Turkey has always used "determined diplomacy" to protect the rights of Crimean Tatars and will continue to do so, Foreign Minister Ahmet Davutoğlu said the day after the Crimean parliament's vote to join Russia, which pro-Ukraine Tatars see as a threat to their rights.
Speaking at a joint press conference with Turkmen counterpart Raşit Meredow on Friday, Davutoğlu stated that Turkey has been following the developments with concern and the latest situation in Ukraine is worrying for everyone.
“The future of our kin, the Tatars in Crimea, is the primary issue for us. Their peacefulness and composure are essential for Turkey. We are dedicated to doing everything necessary within this remit,” Davutoğlu said while addressing reporters.
The Crimean parliament voted unanimously on Thursday "to enter into the Russian Federation with the rights of a subject of the Russian Federation" amid increasing calls from the international community for Russia to withdraw its troops from the peninsula. Crimea, which is at the center of the standoff between Ukraine and Russia, will hold a referendum on the status of the autonomous peninsula on March 16 -- which was previously scheduled to be held on March 30 -- to ratify parliament's Thursday decision. The 100-seat parliament in Crimea, which enjoys a degree of autonomy under current Ukrainian law, voted 78-0, with eight abstentions, in favor of holding the referendum and joining Russia. In the referendum, local voters will also be given the choice to remain part of Ukraine but with enhanced local powers.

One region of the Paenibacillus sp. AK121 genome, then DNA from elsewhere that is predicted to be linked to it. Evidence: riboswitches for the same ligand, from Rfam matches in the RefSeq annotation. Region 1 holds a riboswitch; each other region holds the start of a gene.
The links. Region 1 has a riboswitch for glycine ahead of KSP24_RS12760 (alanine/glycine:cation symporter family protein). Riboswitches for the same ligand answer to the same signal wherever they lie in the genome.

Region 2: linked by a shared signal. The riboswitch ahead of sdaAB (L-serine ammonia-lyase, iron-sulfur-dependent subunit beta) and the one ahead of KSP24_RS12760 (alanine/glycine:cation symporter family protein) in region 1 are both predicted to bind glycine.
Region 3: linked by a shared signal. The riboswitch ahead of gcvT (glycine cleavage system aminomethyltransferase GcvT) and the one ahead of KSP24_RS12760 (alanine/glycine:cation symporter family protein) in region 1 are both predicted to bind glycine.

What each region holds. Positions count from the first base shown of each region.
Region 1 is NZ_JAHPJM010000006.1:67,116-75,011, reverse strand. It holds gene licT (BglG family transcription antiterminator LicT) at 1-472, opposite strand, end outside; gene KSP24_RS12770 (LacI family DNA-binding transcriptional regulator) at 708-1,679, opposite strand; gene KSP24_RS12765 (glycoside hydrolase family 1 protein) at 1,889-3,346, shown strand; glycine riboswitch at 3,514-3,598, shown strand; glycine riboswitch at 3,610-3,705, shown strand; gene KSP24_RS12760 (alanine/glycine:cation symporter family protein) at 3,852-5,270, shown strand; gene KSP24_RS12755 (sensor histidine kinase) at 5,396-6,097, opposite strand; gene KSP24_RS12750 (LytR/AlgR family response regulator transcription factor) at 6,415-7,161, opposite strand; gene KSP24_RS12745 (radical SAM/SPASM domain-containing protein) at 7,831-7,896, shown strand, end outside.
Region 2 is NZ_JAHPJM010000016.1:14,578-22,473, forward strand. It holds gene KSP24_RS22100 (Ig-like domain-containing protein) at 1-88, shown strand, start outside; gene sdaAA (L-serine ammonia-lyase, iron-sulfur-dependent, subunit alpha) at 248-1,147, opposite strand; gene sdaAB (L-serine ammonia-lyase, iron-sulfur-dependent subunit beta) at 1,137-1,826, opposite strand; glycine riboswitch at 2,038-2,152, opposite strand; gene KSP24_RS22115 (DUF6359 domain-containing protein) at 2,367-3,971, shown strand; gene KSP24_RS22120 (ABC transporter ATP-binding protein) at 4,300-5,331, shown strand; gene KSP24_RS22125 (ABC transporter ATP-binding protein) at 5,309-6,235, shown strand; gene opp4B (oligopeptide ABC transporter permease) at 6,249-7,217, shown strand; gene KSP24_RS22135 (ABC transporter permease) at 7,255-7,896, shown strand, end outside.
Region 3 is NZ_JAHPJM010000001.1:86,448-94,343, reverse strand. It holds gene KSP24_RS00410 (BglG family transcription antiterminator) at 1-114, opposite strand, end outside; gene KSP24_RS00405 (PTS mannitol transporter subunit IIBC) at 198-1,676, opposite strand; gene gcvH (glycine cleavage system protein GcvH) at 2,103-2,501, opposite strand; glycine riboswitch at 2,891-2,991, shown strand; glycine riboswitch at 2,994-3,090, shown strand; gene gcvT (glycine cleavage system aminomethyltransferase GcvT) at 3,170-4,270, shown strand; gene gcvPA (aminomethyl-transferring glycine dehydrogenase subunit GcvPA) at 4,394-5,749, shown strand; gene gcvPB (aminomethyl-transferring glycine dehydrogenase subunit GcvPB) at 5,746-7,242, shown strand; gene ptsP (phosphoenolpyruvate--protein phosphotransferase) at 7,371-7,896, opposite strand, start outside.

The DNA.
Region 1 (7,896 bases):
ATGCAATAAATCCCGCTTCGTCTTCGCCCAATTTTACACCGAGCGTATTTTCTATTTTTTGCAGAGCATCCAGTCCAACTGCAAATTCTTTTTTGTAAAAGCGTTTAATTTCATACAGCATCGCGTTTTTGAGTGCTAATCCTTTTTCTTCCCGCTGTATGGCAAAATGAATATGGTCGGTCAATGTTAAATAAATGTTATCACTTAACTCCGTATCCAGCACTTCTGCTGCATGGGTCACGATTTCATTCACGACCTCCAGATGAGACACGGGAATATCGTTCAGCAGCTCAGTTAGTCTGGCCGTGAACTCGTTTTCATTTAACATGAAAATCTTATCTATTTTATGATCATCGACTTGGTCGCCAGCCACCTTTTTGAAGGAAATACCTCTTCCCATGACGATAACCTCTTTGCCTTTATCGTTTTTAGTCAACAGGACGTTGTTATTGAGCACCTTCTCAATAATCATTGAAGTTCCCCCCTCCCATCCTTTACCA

The Turkic Muslim Tatars, who largely support the new administration in Kiev, have said the Crimean parliament's decision to join Russia is “illegal” and that Tatars will boycott the referendum, at a press conference held shortly after the announcement of the parliament's decision. They also called on the United Nations to take action.
Davutoğlu welcomed the fact that no casualties had occurred in the Crimean peninsula during the tension, saying that the Tatars' calm behavior gave no cause for violence incidents.